By "blast furnace slag" is meant the hydraulic refuse from the melting of metals or reduction of ores in a furnace. Such material is disclosed in Hale and Cowan, U.S. Pat. No. 5,058,679 (Oct. 22, 1991), the disclosure of which is incorporated herein by reference.
The preferred blast furnace slag used in this invention is a high glass content slag produced by quickly quenching a molten stream of slag at a temperature of between 1400° C. and 1600° C. through intimate contact with large volumes of water. Quenching converts the stream into a material in a glassy state having hydraulic properties. At this stage it is generally a granular material that can be easily ground to the desired degree of fineness. Silicon dioxides, aluminum oxides, iron oxides, calcium oxide, magnesium oxide, sodium oxide, potassium oxide, and sulphur are some of the chemical components in slags. Preferably, the blast furnace slag used in this invention has a particle size such that it exhibits a Blaine specific surface area between 2,000 cm2 /g and 15,000 cm2 /g and more preferably, between 3,000 cm2 /g and 15,000 cm2 /g , even more preferably, between 4,000 cm2 /g and 9,000 cm2 /g, most preferably between 4,000 cm2 /g and 8,500 cm2 /g. An available blast furnace slag which fulfills these requirements is marketed under the trade name "NEWCEM" by the Blue Circle Cement Company. This slag is obtained from the Bethlehem Steel Corporation blast furnace at Sparrows Point, Md.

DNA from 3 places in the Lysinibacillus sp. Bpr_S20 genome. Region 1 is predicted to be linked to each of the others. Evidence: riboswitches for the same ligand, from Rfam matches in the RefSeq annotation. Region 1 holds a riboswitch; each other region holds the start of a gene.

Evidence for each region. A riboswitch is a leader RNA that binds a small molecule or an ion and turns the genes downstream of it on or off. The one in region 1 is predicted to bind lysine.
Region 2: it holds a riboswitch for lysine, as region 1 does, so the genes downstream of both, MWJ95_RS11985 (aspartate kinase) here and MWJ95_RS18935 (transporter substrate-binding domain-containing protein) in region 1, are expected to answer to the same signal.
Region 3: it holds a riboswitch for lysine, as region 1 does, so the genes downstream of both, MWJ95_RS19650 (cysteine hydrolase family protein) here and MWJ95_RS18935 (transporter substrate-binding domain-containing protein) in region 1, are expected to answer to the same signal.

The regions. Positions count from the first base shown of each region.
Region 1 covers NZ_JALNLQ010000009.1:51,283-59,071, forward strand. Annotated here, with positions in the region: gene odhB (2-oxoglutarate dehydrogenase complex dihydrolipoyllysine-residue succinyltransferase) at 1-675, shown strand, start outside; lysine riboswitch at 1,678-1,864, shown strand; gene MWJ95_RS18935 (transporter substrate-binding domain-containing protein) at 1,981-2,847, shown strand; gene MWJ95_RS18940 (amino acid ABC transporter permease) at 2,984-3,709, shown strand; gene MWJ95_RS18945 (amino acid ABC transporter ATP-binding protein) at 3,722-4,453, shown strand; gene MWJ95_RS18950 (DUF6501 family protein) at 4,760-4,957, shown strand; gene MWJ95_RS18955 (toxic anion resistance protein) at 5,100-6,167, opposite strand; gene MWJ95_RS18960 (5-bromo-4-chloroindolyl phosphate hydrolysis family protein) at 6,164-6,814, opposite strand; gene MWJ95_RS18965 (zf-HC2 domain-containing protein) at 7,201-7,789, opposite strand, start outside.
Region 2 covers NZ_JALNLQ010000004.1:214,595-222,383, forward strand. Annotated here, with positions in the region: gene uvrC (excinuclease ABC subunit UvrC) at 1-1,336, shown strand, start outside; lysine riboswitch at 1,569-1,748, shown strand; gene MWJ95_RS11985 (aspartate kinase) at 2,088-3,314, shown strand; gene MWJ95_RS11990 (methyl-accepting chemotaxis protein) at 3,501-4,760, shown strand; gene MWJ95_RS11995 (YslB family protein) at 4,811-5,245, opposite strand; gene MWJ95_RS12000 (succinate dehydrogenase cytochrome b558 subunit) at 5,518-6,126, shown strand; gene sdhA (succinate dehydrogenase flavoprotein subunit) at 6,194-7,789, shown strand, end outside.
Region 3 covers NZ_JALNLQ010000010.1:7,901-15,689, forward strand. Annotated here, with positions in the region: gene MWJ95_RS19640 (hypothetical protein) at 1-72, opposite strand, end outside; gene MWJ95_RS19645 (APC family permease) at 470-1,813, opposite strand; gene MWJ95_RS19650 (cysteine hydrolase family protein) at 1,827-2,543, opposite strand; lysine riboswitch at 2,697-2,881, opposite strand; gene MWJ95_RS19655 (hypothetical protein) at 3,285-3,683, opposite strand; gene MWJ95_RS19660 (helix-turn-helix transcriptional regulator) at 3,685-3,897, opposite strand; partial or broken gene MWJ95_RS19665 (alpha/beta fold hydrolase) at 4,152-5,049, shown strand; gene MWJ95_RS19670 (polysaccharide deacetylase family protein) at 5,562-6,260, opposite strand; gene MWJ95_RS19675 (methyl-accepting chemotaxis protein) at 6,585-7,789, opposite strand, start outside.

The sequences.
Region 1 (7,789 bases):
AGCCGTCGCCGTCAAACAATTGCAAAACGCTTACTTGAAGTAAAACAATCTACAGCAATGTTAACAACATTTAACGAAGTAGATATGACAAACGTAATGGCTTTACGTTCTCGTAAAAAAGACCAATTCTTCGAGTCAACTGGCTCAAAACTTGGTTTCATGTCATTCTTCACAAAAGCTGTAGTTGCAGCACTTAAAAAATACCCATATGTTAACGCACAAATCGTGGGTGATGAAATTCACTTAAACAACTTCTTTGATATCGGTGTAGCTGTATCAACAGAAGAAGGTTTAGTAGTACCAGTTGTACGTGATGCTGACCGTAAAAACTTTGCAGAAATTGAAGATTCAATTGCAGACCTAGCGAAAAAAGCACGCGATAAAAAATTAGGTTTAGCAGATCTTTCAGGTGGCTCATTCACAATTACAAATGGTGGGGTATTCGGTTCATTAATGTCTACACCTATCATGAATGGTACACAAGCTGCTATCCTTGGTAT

A usual blast furnace slag composition range in weight percent is: SiO2, 30-40; Al2 O3, 8-18; CaO, 35-50; MgO, 0-15; iron oxides, 0-1; S, 0-2 and manganese oxides, 0-2. A typical specific example is: SiO2, 36.4; Al2 O3, 16.0; CaO, 43.3; MgO, 3.5; iron oxides, 0.3; S, 0.5; and manganese oxides, <0.1.
Blast furnace slag having relatively small particle size is frequently desirable when used to form the cementitious slurry because of the greater strength it imparts in many instances to a final cement.